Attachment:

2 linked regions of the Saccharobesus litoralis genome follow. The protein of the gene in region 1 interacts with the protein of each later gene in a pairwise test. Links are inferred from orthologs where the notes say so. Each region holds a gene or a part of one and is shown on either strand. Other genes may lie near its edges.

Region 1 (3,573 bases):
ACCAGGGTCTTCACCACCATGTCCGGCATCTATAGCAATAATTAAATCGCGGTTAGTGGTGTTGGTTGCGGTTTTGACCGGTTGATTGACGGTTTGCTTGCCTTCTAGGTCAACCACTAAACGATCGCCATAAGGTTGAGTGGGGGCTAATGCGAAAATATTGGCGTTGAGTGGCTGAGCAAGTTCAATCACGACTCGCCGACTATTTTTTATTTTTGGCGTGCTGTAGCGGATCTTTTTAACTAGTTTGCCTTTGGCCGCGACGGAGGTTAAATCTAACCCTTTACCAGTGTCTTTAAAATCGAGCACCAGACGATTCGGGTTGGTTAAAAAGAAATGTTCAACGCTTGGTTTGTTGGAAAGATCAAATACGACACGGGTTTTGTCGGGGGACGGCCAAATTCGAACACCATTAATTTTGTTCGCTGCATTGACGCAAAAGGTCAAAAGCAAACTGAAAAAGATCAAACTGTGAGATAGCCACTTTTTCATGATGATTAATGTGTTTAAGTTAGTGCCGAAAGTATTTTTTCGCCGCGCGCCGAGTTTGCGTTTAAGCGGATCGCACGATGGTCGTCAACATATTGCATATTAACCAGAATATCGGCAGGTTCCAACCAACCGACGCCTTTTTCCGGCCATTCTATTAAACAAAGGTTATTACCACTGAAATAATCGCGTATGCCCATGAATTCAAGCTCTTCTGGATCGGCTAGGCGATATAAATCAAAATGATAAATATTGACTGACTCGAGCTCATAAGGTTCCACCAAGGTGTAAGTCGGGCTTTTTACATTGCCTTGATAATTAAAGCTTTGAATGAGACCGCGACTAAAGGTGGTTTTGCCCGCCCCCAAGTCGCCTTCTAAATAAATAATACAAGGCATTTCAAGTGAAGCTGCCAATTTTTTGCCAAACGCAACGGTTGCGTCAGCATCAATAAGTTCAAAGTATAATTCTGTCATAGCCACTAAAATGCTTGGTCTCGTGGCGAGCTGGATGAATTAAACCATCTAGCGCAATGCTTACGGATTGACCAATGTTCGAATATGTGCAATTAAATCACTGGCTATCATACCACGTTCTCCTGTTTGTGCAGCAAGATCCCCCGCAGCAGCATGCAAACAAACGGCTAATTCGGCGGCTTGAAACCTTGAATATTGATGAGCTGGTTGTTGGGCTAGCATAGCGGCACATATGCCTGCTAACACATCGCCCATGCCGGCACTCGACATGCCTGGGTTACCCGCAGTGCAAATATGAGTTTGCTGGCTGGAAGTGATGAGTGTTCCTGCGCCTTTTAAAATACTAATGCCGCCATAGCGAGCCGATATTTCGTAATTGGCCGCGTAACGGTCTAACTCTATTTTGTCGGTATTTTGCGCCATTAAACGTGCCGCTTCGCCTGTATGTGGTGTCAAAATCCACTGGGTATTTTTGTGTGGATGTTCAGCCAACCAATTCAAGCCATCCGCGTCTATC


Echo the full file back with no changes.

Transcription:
2 linked regions of the Saccharobesus litoralis genome follow. The protein of the gene in region 1 interacts with the protein of each later gene in a pairwise test. Links are inferred from orthologs where the notes say so. Each region holds a gene or a part of one and is shown on either strand. Other genes may lie near its edges.

Region 1 (3,573 bases):
ACCAGGGTCTTCACCACCATGTCCGGCATCTATAGCAATAATTAAATCGCGGTTAGTGGTGTTGGTTGCGGTTTTGACCGGTTGATTGACGGTTTGCTTGCCTTCTAGGTCAACCACTAAACGATCGCCATAAGGTTGAGTGGGGGCTAATGCGAAAATATTGGCGTTGAGTGGCTGAGCAAGTTCAATCACGACTCGCCGACTATTTTTTATTTTTGGCGTGCTGTAGCGGATCTTTTTAACTAGTTTGCCTTTGGCCGCGACGGAGGTTAAATCTAACCCTTTACCAGTGTCTTTAAAATCGAGCACCAGACGATTCGGGTTGGTTAAAAAGAAATGTTCAACGCTTGGTTTGTTGGAAAGATCAAATACGACACGGGTTTTGTCGGGGGACGGCCAAATTCGAACACCATTAATTTTGTTCGCTGCATTGACGCAAAAGGTCAAAAGCAAACTGAAAAAGATCAAACTGTGAGATAGCCACTTTTTCATGATGATTAATGTGTTTAAGTTAGTGCCGAAAGTATTTTTTCGCCGCGCGCCGAGTTTGCGTTTAAGCGGATCGCACGATGGTCGTCAACATATTGCATATTAACCAGAATATCGGCAGGTTCCAACCAACCGACGCCTTTTTCCGGCCATTCTATTAAACAAAGGTTATTACCACTGAAATAATCGCGTATGCCCATGAATTCAAGCTCTTCTGGATCGGCTAGGCGATATAAATCAAAATGATAAATATTGACTGACTCGAGCTCATAAGGTTCCACCAAGGTGTAAGTCGGGCTTTTTACATTGCCTTGATAATTAAAGCTTTGAATGAGACCGCGACTAAAGGTGGTTTTGCCCGCCCCCAAGTCGCCTTCTAAATAAATAATACAAGGCATTTCAAGTGAAGCTGCCAATTTTTTGCCAAACGCAACGGTTGCGTCAGCATCAATAAGTTCAAAGTATAATTCTGTCATAGCCACTAAAATGCTTGGTCTCGTGGCGAGCTGGATGAATTAAACCATCTAGCGCAATGCTTACGGATTGACCAATGTTCGAATATGTGCAATTAAATCACTGGCTATCATACCACGTTCTCCTGTTTGTGCAGCAAGATCCCCCGCAGCAGCATGCAAACAAACGGCTAATTCGGCGGCTTGAAACCTTGAATATTGATGAGCTGGTTGTTGGGCTAGCATAGCGGCACATATGCCTGCTAACACATCGCCCATGCCGGCACTCGACATGCCTGGGTTACCCGCAGTGCAAATATGAGTTTGCTGGCTGGAAGTGATGAGTGTTCCTGCGCCTTTTAAAATACTAATGCCGCCATAGCGAGCCGATATTTCGTAATTGGCCGCGTAACGGTCTAACTCTATTTTGTCGGTATTTTGCGCCATTAAACGTGCCGCTTCGCCTGTATGTGGTGTCAAAATCCACTGGGTATTTTTGTGTGGATGTTCAGCCAACCAATTCAAGCCATCCGCGTCTATC